A judge has sided with Google and issued a preliminary injunction ordering the U.S. Department of the Interior to abandon procurement efforts for a Microsoft-only cloud computing contract.
Judge Susan Braden of the U.S. Court of Federal Claims wrote, in an order made public late Tuesday, that a July determination by an assistant secretary naming Microsoft's Business Productivity Online Suite-Federal (BPOS) as the agency's standard for messaging and collaboration did not include "proper justification or appropriate approvals."
The agency's determination that BPOS was its standard included "no estimate of internal agency cost" of other options, Braden wrote. The determination also failed to list any potential alternatives, including Google's attempts to sell the agency on its products, she wrote. The agency declined to change its bidding process after Google showed it alternatives to Microsoft, the judge wrote
"The failure to list Google's repeated express interest in this procurement cannot be explained as an oversight," she added.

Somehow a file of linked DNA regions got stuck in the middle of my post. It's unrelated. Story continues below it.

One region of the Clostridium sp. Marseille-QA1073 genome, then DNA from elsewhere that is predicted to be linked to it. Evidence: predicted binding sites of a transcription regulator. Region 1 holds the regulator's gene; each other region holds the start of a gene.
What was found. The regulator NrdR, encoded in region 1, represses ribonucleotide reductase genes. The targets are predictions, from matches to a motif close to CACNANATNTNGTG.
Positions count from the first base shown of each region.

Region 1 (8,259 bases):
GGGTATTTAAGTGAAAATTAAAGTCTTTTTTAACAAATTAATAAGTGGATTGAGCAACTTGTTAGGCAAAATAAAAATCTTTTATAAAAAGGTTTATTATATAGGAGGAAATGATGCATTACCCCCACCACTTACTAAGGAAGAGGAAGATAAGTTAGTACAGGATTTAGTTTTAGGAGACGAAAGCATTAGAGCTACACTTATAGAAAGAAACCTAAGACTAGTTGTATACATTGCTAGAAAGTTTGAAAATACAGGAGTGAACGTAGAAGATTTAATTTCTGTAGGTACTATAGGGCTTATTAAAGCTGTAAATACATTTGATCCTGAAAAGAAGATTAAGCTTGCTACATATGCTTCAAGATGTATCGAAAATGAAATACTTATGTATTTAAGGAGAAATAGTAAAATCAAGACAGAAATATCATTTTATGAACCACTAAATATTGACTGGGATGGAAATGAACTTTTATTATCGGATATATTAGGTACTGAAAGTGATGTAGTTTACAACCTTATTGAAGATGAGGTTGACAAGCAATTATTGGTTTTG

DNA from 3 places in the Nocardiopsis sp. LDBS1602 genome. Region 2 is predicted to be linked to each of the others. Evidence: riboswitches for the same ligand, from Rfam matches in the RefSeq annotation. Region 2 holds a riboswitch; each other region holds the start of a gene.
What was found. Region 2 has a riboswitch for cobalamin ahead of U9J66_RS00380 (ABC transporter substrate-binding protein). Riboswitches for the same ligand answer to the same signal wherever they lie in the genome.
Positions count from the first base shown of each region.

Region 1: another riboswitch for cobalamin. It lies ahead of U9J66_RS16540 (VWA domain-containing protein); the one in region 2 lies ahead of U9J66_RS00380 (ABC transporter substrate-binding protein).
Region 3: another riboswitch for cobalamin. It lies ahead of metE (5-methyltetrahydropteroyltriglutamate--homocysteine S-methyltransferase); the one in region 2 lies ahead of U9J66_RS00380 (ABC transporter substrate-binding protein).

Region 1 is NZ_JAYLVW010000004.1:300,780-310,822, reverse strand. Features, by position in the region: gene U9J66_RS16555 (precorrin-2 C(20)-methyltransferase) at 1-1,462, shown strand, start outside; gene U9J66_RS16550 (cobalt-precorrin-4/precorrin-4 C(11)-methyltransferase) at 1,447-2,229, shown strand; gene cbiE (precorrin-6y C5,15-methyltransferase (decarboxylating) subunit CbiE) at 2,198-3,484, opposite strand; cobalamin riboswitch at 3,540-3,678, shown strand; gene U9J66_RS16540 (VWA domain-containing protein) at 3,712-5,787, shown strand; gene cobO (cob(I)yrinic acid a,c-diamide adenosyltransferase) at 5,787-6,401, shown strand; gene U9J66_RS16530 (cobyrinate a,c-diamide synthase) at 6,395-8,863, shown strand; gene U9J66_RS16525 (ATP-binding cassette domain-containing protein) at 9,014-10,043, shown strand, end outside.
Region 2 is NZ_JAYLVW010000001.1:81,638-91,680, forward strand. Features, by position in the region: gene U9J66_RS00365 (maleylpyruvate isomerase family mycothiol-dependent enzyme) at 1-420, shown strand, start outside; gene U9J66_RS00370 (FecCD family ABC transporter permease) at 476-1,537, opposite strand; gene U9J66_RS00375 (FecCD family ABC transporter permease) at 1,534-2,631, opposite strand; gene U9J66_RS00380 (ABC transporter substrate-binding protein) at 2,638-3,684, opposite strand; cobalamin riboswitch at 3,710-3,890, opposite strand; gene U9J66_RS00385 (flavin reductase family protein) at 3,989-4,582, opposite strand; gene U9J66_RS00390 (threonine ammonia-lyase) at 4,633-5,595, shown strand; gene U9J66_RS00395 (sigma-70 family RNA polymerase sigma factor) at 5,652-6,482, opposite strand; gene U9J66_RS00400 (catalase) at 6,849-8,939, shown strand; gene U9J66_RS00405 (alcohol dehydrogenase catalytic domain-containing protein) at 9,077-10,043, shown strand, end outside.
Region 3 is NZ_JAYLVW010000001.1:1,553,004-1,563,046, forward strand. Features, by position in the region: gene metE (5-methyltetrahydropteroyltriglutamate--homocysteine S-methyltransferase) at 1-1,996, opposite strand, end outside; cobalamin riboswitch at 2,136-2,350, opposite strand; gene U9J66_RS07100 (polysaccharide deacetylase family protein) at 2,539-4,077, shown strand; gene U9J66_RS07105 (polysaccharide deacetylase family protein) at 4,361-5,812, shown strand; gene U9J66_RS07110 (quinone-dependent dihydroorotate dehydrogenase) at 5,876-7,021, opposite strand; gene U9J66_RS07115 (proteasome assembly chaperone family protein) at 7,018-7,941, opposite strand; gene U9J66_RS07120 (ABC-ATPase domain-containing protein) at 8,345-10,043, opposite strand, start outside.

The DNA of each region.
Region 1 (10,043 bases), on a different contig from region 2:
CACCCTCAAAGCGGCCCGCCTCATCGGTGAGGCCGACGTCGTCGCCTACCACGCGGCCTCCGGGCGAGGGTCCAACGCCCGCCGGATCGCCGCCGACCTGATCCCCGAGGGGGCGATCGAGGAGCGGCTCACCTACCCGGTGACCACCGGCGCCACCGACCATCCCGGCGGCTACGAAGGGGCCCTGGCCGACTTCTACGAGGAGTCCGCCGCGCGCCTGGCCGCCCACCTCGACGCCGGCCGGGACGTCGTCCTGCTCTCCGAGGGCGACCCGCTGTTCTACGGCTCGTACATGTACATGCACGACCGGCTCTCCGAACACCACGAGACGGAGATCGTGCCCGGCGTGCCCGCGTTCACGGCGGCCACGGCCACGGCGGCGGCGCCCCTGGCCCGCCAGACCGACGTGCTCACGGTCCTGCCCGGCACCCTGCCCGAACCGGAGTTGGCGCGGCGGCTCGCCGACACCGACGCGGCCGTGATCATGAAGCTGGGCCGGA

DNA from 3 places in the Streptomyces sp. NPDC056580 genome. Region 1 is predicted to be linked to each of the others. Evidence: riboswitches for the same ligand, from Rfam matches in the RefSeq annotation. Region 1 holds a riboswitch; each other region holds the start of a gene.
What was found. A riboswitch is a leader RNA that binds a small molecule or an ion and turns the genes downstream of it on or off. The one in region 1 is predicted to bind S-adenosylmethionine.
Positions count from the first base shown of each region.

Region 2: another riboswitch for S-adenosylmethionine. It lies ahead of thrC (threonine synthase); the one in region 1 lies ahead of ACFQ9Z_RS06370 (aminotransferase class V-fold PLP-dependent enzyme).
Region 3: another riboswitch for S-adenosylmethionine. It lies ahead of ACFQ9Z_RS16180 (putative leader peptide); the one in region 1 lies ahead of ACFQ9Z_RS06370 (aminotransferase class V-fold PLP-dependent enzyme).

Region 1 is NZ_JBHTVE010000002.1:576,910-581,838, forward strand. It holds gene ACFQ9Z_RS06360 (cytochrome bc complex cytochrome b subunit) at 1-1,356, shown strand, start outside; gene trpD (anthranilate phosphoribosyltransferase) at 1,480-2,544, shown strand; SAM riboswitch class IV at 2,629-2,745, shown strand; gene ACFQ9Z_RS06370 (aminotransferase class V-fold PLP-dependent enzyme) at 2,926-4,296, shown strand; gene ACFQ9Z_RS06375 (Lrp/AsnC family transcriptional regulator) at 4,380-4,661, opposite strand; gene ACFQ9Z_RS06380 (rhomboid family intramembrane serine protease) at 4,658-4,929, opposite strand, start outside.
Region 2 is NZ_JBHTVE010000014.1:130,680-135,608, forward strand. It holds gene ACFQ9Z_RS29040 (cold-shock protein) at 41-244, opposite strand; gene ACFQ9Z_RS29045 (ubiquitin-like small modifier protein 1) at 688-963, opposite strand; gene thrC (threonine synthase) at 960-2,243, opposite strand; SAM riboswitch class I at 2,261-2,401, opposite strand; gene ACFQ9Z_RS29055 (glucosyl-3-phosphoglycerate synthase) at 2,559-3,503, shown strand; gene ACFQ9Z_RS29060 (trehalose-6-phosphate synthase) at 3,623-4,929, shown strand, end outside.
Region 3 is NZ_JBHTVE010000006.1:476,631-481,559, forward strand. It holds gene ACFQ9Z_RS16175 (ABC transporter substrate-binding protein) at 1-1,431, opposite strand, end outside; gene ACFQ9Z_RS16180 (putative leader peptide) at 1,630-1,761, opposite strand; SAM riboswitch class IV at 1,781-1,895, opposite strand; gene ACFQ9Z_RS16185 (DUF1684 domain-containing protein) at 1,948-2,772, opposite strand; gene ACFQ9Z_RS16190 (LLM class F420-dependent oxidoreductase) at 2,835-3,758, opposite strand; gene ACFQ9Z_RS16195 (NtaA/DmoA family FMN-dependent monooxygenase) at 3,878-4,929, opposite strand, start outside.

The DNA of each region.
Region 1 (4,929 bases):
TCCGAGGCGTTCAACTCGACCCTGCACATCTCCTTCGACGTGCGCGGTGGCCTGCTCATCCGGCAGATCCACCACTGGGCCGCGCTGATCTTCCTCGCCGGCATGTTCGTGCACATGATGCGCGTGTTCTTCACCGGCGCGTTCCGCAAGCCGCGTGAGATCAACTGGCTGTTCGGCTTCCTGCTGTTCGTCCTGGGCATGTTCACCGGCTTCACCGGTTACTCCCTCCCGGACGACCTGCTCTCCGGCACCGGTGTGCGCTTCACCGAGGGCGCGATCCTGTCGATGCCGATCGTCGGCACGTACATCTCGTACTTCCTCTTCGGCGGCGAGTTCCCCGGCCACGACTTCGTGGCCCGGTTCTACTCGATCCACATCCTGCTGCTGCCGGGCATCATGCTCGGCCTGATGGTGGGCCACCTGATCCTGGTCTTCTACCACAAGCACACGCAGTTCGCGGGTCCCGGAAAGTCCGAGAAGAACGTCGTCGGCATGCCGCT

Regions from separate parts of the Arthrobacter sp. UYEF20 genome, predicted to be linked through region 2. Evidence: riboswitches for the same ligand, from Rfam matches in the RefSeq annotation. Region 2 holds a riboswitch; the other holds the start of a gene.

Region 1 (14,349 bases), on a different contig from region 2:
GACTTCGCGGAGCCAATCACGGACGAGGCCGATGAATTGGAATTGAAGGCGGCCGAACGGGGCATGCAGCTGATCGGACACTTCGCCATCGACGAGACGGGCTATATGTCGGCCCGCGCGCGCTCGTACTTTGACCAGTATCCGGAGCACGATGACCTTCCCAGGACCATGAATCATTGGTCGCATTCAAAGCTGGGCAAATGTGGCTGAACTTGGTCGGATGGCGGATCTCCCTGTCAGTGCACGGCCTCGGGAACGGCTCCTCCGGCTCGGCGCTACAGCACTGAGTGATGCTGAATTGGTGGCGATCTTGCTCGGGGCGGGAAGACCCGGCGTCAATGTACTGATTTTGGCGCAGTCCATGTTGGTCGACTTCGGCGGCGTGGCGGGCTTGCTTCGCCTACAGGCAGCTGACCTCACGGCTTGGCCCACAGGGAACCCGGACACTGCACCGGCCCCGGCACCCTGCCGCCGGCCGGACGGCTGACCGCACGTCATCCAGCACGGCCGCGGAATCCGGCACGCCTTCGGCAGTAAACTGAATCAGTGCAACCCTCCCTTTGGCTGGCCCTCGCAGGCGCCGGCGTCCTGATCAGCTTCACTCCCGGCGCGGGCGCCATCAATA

Google and Ohio-based reseller Onix Networking filed a lawsuit against the agency in October. The Department of Interior contract, for up to US$59.3 million over five years, tells bidders they must deploy BPOS to deliver cloud-based e-mail and messaging services.
Google applauded the decision. "As a proponent of open competition on the Internet and in the technology sector in general, we're pleased with the court's decision," the company said in a statement.
Representatives of the Department of Interior and Microsoft did not immediately respond to requests for comments on the ruling.
Grant Gross covers technology and telecom policy in the U.S. government for The IDG News Service. Follow Grant on Twitter at GrantGross. Grant's e-mail address is firstname.lastname@example.org.
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